As can be further seen in FIGS. 2 and 4, compression head 6 has diffuser 90 which is fixedly mounted within interior chamber 66. Diffuser 90 has a plurality of diffuser plates 92 which are horizontally disposed within interior chamber 66 via grooves 94. Each diffuser plate 92 has a series of openings 96 through which viscous material is to flow. Each opening 96 may be either circular or oblong and decreases in average size as the diffuser plates progress from the first opening 40 to the compression head cap 8. The openings. 96 also increase in number as the diffuser plates progress from the first opening 40 to the compression head cap 8. The diffuser 90 advantageously serves to break up the flow of viscous material and evenly and uniformly distribute it from side to side of the rectangular exit 42. The diffuser 90 may also serve to reduce the velocity of the viscous material flowing through the compression head and increase the static pressure of the viscous material which aids in the compression printing process.
FIG. 5 shows an alternate embodiment of a diffuser 90 useful in the present invention. The diffuser 90 has a plurality of diffuser islands 98 which are horizontally disposed in rows within interior chamber 66. The diffuser islands 98 may be fixedly installed within the interior chamber 66 or they may be molded directly within the interior chamber 66. As with the diffuser 90 of FIG. 4, each diffuser island 98 acts to break up the flow of the viscous material and uniformly and evenly distribute it from side to side of rectangular exit 42. The diffuser islands may be either circular or oblong and decrease in average size as the rows progress from the first opening 40 to the compression head cap 8. The diffuser islands 98 also increase in number as the rows progress from the first opening 40 to the compression head cap 8. The diffuser islands 98 of the present invention are advantageous in that they provide for ease of fabrication of the compression head and ease of cleaning.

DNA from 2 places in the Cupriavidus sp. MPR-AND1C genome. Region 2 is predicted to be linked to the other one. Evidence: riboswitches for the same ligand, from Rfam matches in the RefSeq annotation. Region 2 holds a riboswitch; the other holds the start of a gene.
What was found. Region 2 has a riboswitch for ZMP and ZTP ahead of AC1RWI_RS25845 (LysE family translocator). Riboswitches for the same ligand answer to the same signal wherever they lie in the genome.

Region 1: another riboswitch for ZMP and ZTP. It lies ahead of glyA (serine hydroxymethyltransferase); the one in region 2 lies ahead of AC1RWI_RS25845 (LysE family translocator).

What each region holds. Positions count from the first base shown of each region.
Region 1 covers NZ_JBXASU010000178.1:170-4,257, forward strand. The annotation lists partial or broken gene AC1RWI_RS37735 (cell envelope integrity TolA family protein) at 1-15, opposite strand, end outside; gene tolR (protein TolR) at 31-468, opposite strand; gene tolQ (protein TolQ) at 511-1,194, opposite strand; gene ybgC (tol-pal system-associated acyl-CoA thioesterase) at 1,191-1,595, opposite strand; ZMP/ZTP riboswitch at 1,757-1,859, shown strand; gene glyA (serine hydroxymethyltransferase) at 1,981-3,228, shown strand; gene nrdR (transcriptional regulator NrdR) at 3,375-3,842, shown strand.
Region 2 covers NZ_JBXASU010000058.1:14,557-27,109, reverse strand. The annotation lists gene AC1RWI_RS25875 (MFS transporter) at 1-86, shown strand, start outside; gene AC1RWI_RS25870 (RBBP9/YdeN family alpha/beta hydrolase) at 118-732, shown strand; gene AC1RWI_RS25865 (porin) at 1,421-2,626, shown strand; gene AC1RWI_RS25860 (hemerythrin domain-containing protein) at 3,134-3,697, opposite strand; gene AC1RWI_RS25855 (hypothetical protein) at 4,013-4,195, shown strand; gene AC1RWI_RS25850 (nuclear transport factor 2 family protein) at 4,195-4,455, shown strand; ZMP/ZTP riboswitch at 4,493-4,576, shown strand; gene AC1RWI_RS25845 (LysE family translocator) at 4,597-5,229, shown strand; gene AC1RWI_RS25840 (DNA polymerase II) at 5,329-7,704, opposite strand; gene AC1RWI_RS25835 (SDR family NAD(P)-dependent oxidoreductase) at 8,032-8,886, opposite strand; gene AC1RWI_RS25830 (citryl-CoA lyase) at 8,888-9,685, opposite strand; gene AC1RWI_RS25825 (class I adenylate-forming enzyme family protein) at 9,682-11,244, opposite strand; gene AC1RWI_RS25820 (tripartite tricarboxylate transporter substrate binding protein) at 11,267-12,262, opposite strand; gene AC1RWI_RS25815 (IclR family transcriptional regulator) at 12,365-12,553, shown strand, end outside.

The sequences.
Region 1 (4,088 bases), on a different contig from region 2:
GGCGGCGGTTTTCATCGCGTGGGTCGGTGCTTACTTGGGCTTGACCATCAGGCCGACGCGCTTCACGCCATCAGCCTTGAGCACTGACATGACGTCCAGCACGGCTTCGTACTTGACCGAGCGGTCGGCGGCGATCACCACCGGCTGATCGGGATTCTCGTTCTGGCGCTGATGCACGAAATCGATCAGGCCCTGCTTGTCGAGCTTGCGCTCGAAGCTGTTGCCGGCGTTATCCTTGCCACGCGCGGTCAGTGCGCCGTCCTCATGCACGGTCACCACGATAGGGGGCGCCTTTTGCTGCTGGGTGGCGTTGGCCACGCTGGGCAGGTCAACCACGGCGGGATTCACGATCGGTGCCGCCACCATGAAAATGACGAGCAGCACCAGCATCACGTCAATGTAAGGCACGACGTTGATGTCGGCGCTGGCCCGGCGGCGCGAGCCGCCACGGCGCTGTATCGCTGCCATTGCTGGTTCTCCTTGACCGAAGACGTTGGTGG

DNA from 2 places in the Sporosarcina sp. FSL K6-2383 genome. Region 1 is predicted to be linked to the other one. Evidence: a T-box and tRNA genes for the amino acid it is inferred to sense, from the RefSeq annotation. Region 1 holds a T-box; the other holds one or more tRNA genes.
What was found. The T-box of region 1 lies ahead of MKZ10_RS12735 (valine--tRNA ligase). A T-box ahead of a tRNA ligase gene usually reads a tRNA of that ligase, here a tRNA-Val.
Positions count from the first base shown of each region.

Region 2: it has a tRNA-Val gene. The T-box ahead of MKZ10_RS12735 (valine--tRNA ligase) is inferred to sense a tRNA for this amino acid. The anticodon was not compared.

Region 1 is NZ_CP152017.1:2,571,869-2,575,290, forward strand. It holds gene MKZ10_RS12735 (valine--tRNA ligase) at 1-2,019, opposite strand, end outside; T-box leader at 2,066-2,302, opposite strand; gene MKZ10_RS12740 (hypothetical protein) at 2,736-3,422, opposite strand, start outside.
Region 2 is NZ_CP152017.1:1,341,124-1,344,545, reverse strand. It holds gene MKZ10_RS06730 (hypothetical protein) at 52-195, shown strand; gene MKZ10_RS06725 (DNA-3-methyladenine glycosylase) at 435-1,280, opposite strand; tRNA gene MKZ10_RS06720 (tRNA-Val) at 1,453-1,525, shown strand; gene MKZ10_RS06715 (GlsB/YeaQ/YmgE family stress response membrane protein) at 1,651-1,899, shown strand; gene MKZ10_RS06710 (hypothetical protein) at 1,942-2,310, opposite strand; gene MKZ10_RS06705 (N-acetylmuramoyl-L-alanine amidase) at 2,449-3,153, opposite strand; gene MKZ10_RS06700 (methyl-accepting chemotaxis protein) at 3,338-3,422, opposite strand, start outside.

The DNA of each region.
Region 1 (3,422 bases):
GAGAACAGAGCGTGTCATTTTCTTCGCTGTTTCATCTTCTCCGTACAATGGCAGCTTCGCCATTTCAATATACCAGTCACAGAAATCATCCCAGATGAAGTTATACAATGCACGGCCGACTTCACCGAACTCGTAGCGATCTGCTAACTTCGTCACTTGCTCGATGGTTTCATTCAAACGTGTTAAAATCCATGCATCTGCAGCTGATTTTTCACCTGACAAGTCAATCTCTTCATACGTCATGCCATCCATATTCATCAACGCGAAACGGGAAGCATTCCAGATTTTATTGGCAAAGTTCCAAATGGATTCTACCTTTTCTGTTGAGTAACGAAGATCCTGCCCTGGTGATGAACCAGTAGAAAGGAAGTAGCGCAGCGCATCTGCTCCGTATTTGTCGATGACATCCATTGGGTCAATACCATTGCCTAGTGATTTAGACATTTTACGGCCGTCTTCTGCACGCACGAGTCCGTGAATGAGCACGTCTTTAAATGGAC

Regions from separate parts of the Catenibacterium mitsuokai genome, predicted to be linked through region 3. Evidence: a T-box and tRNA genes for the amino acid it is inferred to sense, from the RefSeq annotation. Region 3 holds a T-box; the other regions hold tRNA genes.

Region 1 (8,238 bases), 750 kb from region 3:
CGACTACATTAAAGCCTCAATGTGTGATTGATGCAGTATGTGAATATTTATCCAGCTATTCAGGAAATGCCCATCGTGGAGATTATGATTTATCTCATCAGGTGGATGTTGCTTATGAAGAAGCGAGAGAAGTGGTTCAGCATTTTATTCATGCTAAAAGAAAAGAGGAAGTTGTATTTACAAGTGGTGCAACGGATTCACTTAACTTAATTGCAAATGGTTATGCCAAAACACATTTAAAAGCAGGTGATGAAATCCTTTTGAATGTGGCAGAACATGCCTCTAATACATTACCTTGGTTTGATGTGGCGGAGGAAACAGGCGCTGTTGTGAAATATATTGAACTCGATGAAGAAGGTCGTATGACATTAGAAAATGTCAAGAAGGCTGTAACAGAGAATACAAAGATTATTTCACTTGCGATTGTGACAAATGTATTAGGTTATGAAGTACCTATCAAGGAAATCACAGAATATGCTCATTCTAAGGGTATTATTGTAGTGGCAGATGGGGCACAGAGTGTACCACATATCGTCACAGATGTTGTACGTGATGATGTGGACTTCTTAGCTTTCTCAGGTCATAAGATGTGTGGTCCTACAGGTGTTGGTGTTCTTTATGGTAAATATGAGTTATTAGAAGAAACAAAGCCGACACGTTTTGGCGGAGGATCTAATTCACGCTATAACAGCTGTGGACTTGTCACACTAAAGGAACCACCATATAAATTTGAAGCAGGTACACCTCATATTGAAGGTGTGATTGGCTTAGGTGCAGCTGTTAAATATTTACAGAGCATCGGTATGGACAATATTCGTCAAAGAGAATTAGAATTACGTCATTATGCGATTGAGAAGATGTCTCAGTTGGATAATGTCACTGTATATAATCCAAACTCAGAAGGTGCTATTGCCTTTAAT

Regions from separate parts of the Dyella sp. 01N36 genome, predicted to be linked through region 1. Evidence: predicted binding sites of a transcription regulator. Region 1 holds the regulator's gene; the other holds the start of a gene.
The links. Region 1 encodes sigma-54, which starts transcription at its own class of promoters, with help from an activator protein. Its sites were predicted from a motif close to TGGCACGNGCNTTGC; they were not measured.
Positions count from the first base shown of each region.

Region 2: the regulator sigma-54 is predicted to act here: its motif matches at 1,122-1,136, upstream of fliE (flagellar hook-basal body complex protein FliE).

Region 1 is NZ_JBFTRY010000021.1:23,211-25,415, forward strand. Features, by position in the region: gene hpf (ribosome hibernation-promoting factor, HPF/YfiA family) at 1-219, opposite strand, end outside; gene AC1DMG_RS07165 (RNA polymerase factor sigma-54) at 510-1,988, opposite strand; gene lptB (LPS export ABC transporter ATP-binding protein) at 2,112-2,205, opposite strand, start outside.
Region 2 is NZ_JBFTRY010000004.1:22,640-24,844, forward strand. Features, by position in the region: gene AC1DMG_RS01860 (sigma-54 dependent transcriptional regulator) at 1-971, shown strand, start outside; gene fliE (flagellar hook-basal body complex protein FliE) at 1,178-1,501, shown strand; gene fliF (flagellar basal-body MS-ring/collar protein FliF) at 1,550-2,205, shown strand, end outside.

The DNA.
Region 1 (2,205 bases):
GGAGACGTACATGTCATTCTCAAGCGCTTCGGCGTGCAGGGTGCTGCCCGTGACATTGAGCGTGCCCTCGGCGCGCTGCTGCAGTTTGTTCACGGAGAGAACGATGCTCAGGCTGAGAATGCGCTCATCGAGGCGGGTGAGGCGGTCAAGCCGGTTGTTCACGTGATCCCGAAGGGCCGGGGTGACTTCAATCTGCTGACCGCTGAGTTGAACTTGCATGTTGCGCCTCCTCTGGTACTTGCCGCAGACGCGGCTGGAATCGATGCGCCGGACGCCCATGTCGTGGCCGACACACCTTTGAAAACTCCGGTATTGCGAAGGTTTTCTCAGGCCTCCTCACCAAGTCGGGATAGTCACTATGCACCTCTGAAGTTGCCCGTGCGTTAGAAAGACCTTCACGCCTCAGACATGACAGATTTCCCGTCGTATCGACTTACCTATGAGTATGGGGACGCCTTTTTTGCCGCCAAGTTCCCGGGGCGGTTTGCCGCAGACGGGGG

Operation of the apparatus of the present invention is now described as follows with reference to FIGS. 1 and 2. When compression printing according to the teachings of the present invention, the compression head cap 8 of the apparatus of the present invention is brought into contact with the top surface of stencil 46 which forces the stencil downward until it is in intimate contact with the printed wiring board below as shown in FIG. 2. The apparatus is then moved in a horizontal direction, as shown in FIG. 2, across the stencil 46.